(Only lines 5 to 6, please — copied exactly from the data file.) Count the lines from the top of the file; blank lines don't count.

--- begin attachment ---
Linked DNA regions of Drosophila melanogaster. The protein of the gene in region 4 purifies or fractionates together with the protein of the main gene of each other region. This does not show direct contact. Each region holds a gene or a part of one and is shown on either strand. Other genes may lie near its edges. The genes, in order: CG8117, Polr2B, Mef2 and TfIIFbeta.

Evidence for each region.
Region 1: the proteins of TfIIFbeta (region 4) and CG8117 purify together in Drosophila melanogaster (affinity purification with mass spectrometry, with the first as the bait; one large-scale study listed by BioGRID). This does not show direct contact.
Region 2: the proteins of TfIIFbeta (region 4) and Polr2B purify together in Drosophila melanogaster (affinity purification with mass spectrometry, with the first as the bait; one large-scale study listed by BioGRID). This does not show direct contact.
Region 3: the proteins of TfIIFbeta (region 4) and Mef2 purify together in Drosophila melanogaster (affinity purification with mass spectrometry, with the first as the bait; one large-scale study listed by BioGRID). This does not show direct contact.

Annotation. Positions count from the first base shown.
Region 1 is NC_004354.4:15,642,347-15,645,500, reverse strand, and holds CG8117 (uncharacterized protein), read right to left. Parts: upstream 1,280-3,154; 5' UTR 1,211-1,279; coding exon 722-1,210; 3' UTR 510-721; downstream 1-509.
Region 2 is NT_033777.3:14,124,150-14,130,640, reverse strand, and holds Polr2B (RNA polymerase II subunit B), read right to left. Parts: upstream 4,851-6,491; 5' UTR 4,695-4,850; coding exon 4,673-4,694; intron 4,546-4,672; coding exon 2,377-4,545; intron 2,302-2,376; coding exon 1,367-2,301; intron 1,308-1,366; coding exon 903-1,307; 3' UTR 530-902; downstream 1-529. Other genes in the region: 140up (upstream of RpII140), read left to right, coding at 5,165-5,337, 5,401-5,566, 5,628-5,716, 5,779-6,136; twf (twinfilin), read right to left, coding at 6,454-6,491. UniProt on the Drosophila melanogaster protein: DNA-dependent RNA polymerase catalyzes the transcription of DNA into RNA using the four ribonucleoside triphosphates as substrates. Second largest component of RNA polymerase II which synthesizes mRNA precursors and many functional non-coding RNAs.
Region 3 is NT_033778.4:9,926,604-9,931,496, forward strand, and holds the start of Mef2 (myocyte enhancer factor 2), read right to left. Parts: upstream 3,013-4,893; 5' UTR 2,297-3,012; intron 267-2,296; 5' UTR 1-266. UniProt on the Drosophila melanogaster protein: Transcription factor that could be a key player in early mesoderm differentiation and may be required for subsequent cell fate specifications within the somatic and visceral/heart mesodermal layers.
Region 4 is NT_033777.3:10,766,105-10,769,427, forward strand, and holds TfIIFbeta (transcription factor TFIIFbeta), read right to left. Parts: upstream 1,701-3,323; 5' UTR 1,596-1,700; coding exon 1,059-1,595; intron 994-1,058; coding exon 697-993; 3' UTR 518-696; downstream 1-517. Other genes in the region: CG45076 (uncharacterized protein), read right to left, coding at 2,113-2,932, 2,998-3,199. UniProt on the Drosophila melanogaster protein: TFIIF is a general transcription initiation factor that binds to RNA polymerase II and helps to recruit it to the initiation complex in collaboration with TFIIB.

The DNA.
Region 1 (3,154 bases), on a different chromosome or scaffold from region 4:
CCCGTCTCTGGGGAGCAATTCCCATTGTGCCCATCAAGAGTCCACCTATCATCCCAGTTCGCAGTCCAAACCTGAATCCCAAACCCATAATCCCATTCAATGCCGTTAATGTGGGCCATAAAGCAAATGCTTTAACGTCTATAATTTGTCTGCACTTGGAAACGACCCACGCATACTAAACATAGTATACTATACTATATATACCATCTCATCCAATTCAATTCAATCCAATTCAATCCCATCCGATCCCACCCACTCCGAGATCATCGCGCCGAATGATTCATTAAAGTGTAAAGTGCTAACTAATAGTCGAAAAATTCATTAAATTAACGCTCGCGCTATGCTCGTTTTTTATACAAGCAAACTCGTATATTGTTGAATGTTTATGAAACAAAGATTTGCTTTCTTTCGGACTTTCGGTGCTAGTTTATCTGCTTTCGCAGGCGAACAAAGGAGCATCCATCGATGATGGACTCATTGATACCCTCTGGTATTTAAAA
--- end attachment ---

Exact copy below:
Region 3: the proteins of TfIIFbeta (region 4) and Mef2 purify together in Drosophila melanogaster (affinity purification with mass spectrometry, with the first as the bait; one large-scale study listed by BioGRID). This does not show direct contact.

Annotation. Positions count from the first base shown.